Addressing Health Equity Must Include Digital Equity Beyond Access To Medical Services and Insurance

By | June 9, 2020

The 21st Century Cures Act emphasizes patients’ control of personal health information. ONC rules issues in March 2020 called for more patient-facing health tools and apps to bolster health consumer engagement and empowerment.

But the emergence of the coronavirus in the U.S. revealed many weakness in the American health care system, one of which has been health inequities faced by millions of people — especially black Americans, who have sustained higher rates morbidity and mortality for COVID-19.

There have also been digital health divides found in the COVID-19 pandemic, discussed in a timely essay in JAMA, Digital Health Equity as a Necessity int he 21st Century Cures Act Era.

Three physicians from Brigham and Women’s Hospital, part of Harvard Medical School, cite three pillars that underpin digital health inequity in America:

  1.  Technology access barriers,
  2. Digital health literacy, and
  3. Lack of inclusive design.

We’ve attested for years that broadband is a social determinant of health and daily living, but 21 million people lack access in the U.S., the authors call out. In addition, beyond connectivity, many people lack the hardware necessary to access the Internet — namely, smartphones and tablets. Ironically, people who are mobile-first consumers tend to be from racial and ethnic minorities.

“Closing digital divides necessitates not only technology access, but also supporting patients’ use of these digital tools,” the authors assert. Digital literacy combines with health literacy to bolster patient engagement. But while the new ONC rules may make it easier for health consumers to access personal health information, the Field of Dreams phenomenon subverts the noble goal: we may “build” a system for people to access health data (like Blue Button), but patients may not “come.” That is, actually access the system.

Finally, the third issue long overlooked in health care technology: user-centered design, and especially “inclusive” design. User-centered design compels us to understand health consumers, patients and caregivers like any successful consumer-goods company would do — to think like Steve Jobs, or Disney, or Procter & Gamble, in deeply empathizing with the folks who will use our products and services (or apps or portals) and understand their life-flows, values, ethnic and social mores, language, and indeed, digital barriers.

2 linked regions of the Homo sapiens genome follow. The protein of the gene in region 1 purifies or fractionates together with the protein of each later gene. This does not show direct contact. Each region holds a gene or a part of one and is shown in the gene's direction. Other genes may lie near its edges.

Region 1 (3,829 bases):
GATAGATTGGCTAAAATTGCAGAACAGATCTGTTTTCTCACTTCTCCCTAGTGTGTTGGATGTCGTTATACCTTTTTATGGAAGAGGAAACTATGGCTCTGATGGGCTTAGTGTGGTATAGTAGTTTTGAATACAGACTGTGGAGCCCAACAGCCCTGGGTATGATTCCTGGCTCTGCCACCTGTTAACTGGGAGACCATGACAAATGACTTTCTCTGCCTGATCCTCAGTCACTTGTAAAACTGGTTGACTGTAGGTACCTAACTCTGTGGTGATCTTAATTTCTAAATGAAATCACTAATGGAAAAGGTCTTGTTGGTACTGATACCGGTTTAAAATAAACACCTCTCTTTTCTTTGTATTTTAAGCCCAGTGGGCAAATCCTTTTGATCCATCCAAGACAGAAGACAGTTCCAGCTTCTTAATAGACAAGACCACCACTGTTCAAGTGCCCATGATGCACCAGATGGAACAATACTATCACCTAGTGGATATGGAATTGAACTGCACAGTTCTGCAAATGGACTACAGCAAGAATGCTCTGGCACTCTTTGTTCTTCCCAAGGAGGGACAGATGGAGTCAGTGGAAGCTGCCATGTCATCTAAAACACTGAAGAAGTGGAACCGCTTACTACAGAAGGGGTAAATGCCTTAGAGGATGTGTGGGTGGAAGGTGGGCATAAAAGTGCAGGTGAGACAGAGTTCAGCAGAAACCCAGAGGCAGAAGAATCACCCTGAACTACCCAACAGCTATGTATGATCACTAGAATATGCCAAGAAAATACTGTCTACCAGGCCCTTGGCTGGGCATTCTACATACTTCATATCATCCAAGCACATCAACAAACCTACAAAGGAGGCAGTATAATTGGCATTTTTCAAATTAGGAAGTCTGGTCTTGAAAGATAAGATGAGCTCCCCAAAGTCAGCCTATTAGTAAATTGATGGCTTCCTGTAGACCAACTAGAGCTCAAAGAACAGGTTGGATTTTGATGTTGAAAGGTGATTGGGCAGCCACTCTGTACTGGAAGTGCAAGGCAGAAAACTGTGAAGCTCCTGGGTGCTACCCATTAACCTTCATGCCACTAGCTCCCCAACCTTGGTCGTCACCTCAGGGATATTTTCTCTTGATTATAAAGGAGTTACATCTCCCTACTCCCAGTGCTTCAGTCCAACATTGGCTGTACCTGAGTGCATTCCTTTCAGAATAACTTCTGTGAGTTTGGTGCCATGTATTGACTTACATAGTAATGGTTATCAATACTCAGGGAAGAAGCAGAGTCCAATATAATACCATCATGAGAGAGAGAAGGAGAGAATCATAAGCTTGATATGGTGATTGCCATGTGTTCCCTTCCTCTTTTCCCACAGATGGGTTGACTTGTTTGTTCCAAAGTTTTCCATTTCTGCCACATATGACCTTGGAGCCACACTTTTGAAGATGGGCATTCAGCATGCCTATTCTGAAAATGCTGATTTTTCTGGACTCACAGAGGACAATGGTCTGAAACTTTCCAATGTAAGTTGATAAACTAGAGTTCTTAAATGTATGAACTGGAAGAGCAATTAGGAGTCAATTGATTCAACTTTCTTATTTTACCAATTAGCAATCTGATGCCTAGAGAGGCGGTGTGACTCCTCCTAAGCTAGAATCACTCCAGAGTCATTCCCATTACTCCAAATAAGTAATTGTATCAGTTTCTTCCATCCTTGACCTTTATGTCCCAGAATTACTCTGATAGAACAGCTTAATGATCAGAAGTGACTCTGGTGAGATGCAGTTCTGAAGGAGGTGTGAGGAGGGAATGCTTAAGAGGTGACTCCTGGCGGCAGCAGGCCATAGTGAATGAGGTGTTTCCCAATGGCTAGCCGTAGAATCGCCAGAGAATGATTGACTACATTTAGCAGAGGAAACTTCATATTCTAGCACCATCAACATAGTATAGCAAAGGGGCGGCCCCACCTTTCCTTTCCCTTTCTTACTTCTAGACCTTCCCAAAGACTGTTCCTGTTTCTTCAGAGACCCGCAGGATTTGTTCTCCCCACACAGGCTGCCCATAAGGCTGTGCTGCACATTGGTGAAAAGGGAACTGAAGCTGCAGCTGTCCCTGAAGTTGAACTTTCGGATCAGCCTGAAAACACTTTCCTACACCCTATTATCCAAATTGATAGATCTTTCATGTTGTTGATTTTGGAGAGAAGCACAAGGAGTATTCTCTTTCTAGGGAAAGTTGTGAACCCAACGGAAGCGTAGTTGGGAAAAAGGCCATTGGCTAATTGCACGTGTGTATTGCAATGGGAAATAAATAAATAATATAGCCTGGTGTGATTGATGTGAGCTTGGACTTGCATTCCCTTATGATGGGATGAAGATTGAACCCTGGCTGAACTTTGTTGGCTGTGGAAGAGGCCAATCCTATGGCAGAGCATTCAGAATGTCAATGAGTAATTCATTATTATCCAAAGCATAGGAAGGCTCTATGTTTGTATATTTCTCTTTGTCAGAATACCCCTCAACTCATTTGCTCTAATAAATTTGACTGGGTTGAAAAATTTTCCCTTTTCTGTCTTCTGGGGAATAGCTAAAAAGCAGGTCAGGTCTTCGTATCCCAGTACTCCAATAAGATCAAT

How to deal? The chart details some of the authors’ recommendations, which cross organizational siloes and require collaboration. There’s a mix of public sector tactics, from Federal to State to local; technology vendor tasks; health care provider jobs to do in terms of workflows and database development; and, patient-focused work.

By being inclusive, the authors conclude, we’ll get closer to the promise of increasing patients’ access to data and, ultimately, enhance health equity.

Health Populi’s Hot Points:  As the U.S. continues to recognize and wrestle with equity for all health citizens, digital equity, beyond a pure healthcare play, has a key role.

We’ve learned in the COVID-19 #StayHome journey that school-aged children and college students needed access to (1) a hardware device like a computer or tablet, and (2) Internet connectivity, to continue attending school classes outside of the brick-and-mortar classroom. Teachers have been working diligently to extend their curriculum to students at home, at a distance.

But many students lacked access to either or both the physical technology and the data plan-on-ramp to the Internet.

This, too, was a challenge for people who needed health care at home, to avoid contact to avoid the risk of being exposed to the virus. The great growth of telehealth will be a success story to be written in the coronavirus history books some day, but the virtual care opportunities from the consumer/patient side of that interaction were limited to those patients who could access those services with a broadband connection or other form of cellular connectivity.

My Maslow Hierarchy diagram here includes WiFi as a social determinant — on the level of a safety need, and also applicable to basic physiological needs. This is now broadly accepted given our mass-shared experience of the pandemic. Let’s make sure to bake in digital equity as we re-build an American that’s more equitable for all people like clean air and water, safe streets, and justice for all.

HealthPopuli.com